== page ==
NO PREECE-URE: Ryan Preece is ready to make good on second chance in the NASCAR Cup Series
On the wall behind Ryan Preece hung a large photo of Tony Stewart taken after winning one of his three NASCAR Cup Series championships at Homestead-Miami Speedway.
To some, it could be an intimidating presence.
But having been hand-selected by the man known as “Smoke,” Preece is used to Stewart looking over his shoulder. And apparently, he's even sharing his wardrobe.
“I’m wearing his shirt, too,” Preece said, with a laugh.
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The new driver of the Stewart-Haas Racing No. 41 Ford Mustang, Preece has endured quite the roller coaster ride in recent seasons.
After three years at JTG Daugherty Racing, his team, the No. 37, was shut down at the end of the 2021 season. Preece was quickly scooped up by Stewart-Haas as a reserve driver for 2022 and outside of that, made three Cup starts for Rick Ware Racing, three Xfinity Series starts for B.J. McLeod Motorsports and also ran 10 Craftsman Truck Series races for David Gilliland Racing. He impressed, especially in the truck, where he picked up a win at Nashville and had nine top 10s, with seven of those being top fives.
That prompted Stewart to make his case for Preece to fellow team co-owner Gene Haas, and it was a battle Stewart won. Preece is now the man in the No. 41 Ford Mustang and Cole Custer is headed back to the Xfinity Series.
Ahead of Sunday’s Busch Light Clash at the Coliseum in Los Angeles, The News-Journal caught up with Preece for a Q and A about his new ride, his new teammate, NASCAR's short-track preseason opener and the pressures of being chosen personally by Stewart.
Ryan Pritt: Do you feel rejuvenated in terms of your approach? Do you feel a year older, a year wiser? How is it different as you prepare for another full-time Cup season?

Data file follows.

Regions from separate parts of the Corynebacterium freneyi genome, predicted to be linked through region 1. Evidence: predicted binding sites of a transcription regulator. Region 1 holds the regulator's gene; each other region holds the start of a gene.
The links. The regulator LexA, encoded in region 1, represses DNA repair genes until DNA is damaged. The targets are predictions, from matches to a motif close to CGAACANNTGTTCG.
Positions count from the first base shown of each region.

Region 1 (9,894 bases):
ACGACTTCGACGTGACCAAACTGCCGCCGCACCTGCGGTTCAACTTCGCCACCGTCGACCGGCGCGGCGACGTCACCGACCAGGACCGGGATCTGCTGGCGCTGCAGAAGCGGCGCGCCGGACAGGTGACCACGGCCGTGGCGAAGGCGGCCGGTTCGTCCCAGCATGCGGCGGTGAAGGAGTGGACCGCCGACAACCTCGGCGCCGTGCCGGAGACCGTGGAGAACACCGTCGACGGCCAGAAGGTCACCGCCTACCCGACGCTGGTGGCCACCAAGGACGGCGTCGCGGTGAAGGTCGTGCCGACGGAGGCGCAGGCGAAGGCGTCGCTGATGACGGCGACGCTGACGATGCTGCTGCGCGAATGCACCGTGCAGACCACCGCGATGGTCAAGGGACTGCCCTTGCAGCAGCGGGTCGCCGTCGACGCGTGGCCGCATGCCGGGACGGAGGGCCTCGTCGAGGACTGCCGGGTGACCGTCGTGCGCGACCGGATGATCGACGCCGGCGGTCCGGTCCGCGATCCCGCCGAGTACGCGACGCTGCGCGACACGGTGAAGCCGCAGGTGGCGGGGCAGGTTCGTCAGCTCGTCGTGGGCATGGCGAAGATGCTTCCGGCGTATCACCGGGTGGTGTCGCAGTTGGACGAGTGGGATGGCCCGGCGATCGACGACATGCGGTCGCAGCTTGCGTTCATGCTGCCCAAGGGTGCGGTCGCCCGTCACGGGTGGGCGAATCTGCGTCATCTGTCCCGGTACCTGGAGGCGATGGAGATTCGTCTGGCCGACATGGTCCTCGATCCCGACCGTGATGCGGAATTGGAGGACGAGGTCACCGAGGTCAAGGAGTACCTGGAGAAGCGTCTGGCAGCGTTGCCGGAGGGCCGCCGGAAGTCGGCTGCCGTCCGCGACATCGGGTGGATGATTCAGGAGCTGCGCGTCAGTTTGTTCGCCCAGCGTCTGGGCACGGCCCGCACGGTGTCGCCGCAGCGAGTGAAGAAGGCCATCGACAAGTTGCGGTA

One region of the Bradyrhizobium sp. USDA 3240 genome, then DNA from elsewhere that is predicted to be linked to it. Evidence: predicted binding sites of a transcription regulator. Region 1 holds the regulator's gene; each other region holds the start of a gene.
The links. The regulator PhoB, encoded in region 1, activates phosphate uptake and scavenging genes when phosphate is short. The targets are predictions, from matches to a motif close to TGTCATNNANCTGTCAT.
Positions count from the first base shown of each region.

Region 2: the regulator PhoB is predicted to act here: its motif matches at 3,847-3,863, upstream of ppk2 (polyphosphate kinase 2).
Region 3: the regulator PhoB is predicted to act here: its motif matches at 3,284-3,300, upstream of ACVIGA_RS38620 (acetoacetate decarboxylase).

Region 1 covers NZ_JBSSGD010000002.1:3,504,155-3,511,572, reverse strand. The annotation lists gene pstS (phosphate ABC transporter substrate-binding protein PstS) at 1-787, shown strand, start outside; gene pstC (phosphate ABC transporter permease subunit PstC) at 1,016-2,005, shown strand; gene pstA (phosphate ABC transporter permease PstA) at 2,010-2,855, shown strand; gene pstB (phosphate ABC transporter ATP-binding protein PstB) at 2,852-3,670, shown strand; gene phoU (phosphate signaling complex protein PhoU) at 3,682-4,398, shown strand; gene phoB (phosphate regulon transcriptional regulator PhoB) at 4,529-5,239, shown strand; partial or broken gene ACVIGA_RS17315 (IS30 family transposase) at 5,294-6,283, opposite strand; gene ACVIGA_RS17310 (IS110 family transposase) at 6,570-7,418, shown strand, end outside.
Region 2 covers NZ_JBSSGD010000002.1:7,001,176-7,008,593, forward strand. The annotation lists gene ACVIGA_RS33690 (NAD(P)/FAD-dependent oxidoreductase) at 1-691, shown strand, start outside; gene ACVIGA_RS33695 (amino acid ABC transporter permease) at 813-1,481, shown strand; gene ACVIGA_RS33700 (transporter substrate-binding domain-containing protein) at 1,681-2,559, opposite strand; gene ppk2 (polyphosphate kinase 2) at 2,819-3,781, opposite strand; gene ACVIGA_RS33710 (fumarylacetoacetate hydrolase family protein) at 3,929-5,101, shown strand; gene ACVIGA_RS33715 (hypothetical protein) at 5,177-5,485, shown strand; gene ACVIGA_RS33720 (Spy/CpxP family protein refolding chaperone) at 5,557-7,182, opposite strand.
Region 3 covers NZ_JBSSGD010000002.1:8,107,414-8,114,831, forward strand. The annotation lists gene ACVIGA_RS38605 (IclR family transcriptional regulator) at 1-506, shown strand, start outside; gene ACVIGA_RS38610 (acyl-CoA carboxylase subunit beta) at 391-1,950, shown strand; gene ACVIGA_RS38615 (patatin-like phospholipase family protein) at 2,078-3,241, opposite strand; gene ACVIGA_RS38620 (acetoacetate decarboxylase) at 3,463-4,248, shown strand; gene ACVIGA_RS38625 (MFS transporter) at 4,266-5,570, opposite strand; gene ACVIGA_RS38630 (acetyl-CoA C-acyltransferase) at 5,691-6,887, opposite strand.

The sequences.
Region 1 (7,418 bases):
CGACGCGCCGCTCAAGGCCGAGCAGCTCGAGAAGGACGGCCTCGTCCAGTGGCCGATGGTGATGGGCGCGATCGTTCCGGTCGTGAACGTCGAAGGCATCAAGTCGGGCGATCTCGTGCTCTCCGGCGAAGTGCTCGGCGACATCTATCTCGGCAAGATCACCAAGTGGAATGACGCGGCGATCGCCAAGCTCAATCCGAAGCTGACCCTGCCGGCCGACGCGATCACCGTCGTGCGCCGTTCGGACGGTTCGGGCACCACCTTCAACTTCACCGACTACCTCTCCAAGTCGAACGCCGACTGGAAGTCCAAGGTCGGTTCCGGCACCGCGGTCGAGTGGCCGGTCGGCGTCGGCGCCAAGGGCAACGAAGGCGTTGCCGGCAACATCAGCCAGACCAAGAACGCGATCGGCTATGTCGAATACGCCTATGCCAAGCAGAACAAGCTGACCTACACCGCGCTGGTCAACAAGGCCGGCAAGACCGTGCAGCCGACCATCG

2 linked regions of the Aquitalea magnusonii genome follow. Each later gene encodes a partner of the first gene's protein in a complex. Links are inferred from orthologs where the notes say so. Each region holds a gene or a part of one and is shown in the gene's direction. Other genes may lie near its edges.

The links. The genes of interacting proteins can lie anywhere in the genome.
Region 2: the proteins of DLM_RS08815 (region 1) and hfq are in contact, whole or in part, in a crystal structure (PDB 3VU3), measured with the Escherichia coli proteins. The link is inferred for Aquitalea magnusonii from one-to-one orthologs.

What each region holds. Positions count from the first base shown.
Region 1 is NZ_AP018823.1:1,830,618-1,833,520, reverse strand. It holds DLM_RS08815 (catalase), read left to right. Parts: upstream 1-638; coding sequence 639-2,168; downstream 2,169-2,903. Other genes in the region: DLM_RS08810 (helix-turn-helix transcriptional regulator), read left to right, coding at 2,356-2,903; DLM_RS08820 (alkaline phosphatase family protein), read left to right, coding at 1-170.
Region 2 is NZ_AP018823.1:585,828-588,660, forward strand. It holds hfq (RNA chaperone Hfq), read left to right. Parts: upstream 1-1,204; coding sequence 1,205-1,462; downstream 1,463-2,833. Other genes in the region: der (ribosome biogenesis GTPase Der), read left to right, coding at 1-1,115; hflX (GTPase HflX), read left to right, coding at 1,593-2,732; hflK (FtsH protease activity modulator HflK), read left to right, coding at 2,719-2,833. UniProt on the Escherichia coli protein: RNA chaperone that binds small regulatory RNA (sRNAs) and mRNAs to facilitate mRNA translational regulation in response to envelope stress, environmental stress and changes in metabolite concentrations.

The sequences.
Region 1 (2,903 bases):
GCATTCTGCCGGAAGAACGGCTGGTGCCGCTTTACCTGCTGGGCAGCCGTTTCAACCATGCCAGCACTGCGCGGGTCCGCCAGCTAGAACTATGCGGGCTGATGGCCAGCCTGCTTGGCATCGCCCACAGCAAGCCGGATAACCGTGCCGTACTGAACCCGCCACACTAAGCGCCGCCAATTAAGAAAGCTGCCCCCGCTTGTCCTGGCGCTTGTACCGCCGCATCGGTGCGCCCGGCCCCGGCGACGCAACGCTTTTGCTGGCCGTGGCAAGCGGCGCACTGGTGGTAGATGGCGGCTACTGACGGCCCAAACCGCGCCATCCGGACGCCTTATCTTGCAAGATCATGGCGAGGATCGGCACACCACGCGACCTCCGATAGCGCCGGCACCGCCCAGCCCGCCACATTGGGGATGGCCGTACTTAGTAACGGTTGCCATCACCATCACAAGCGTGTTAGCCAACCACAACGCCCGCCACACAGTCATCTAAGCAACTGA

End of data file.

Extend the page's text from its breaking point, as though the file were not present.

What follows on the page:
Ryan Preece: Yeah, absolutely. Racing is so different from some of these other sports, these stick-and-ball sports where the younger you are the more athletic or everything is just easier when you’re younger, right? But with racing the older you get, the wiser you get — you just get more experience and typically that’s why veterans have succeeded for so long, it just comes with time and comes with age. I would say I’m definitely as mentally prepared as I ever could be I feel. The more racing you do, the more winning you’re doing … you're just on top of the mountain. Right now, I’m just in the process of climbing back up that mountain and I don’t plan on getting kicked off.
Ryan Pritt: When you’re hand selected by a guy like Tony Stewart, I’m sure there’s a lot of confidence that comes with that but is there pressure too?
Ryan Preece: But that’s been my career. Pressure, if you look at it like that, that’s normal. That’s racing. You’re expected to perform. For me, just getting these opportunities is the hardest thing and being with a manufacturer-based team that has the resources that they need, I feel like I have the people around me in order to do the best job I possibly can driving that race car. Time will tell, obviously, but confidence is not something I’m lacking right now. We’ve just got to get to LA. We need to start running through the motions, working through things I like and don’t like and building that notebook. But what I do know is when other teams probably wanted to decompress and kind of take that November, through the holidays and start rolling into it, there was none of that for us.